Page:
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March 23, 1994 - Image 5

Resource type:
Text
Publication:
The Michigan Daily, 1994-03-23

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ARTS

Mozart's magical 'Flute'
School of Music opera presents Mozart with a twist

By KEREN SCHWEIZTER
Mozart's enticing melodies and wondrous harmonies
are beckoning us to the Lydia Mendelssohn Theatre this
weekend. The School of Music's Opera Theatre is
presenting Mozart's delightful opera, "The Magic Flute."
Set in an imaginary kingdom, Mozart's last opera has a
timeless and magical quality that even includes a happily
ever-after ending.
"The Magic Flute" is the adventurous love story of a
handsome young prince named Tamino and a beautiful
princess named Pamina. The courageous Tamino, who
has recently killed a giant serpent, is approached by the
Queen of the Night to save her daughter from the evil
Sarastro, King of the Sun. After catching a glimpse of
Pamina's beautiful face, Tamino falls in love with the
princess and agrees to save her.
Tamino embarks upon this mysterious adventure armed
only with his magic flute and Papageno the bird catcher.
In order to win back the princess, Tamino must endure a
trial of purification and several grueling hardships. Pamina
and Tamino suffer through the trials and tribulations
together and they succeed in destroying the powers of
darkness.
According to the Harvard Dictionary of Music,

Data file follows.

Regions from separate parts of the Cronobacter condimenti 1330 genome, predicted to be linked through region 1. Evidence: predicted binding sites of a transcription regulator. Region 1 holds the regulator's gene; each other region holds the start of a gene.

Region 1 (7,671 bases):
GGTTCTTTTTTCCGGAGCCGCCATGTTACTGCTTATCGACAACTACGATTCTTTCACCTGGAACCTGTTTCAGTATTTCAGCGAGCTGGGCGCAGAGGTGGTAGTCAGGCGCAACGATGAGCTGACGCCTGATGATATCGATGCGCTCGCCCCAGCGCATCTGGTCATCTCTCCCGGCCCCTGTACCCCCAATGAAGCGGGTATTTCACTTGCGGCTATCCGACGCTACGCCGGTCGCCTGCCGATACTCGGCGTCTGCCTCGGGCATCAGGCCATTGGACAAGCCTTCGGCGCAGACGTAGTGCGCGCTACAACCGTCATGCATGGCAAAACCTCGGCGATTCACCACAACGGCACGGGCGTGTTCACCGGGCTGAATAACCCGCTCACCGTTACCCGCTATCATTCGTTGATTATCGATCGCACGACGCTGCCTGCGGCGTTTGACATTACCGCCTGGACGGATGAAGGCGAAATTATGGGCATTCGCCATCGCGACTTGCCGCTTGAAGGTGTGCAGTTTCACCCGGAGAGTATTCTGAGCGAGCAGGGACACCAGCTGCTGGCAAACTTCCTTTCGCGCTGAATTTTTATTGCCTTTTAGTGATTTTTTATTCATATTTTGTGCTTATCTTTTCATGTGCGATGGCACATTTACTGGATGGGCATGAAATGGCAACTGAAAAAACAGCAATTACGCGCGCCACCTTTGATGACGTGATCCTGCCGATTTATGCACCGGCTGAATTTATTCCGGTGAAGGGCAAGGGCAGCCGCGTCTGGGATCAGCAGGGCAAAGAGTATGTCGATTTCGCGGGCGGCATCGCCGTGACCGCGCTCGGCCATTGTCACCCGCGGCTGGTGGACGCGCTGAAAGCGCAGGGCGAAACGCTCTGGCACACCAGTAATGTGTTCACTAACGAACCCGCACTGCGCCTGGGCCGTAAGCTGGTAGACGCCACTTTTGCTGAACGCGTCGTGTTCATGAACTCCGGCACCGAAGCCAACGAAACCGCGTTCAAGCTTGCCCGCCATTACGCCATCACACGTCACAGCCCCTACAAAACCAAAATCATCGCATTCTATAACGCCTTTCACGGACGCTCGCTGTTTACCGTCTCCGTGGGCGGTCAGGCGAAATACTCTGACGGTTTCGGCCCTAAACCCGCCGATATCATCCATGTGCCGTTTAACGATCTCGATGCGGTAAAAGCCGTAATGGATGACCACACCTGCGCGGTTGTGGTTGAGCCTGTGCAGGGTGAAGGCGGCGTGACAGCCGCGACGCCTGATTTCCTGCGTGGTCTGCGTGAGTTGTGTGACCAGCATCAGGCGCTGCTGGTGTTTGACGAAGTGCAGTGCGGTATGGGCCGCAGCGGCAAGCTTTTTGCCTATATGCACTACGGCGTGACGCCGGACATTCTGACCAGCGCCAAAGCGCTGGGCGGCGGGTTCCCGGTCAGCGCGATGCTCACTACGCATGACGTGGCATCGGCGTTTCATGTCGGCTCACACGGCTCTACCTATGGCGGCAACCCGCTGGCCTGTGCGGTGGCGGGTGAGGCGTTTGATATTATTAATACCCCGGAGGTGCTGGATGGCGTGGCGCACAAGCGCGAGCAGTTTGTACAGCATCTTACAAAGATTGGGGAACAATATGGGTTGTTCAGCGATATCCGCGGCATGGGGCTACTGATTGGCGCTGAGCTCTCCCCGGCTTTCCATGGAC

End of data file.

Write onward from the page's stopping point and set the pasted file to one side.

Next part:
"Mozart's last opera is a blending of diverse operatic
elements into a truly German style which transcends
singspiel. The Italian opera buffa idea which prevails in

"The Marriage of Figaro" is replaced by a seriousness of
purpose and sincerity of feeling that presage Beethoven."
For those of us not familiar with the term singspiel, it
means the use of spoken dialogue in an opera.
Director Joshua Major has decided to set the opera in
a world heavily influenced by the Belgian surrealist painter,
Magritte. "Magritte is one of the only artists who
successfully visualizes thought. He does this by
juxtaposition and challenges basic cultural perceptions."
Major continued, "His work has a clean, whimsical humor
that captures the essence of Mozart's music. Similar to
Magritte, Mozart also tries to reconcile opposites. The
violence and brutality of his work is cloaked in order,
beauty and humor."
Major's vision is accommodating to the restraints of
the stage. He says, "The only possible place in the world
where my concept can occur is in the theater." Major
added, "Everything I've done is based on the relationship
of the characters. The humans are always the focus."
THE MA ICFLUITE wilZl e perfocmed at 8p.m.
Thursday through Saturday and 2 p.m. Sunday at the
Lydia Mendelssohn Theatre. Tickets are $14, $10 ($6
students). Thursday through Sunday performances are
SOLD OUT. However, tonight's dress rehearsal has
been opened to the public. Curtain is at 7:30 p.m.;
tickets are a mere $10 ($4 students). Call 764-0450for
more information.

Wzart's delightful opera "The Magic Flute" will be presented at the Lydia Mendelssohn Theatre this weekend.

Never mind
JOSH HERRINGTON
Hey first-year students, do you
want to see what the inside of the
Blind Pig looks like'? PJ's Used
Records is sponsoring an all-ages
BenefitBash forour very own WCBN,
88.3 on you FM dial (uh, quartz tuner).
Local rock bands Morsel, Larnyx
Zillion's Novelty Shop, The Melba
and Whiptail have graciously
inteered to adorn the event with
their musical delicacies Yay verily.
WCBN is a student-run radio
station devoted to musical variety and
sophistication. Its programming
ranges from rap to renaissance and
everywhere in between, depending
on which student is at the helm of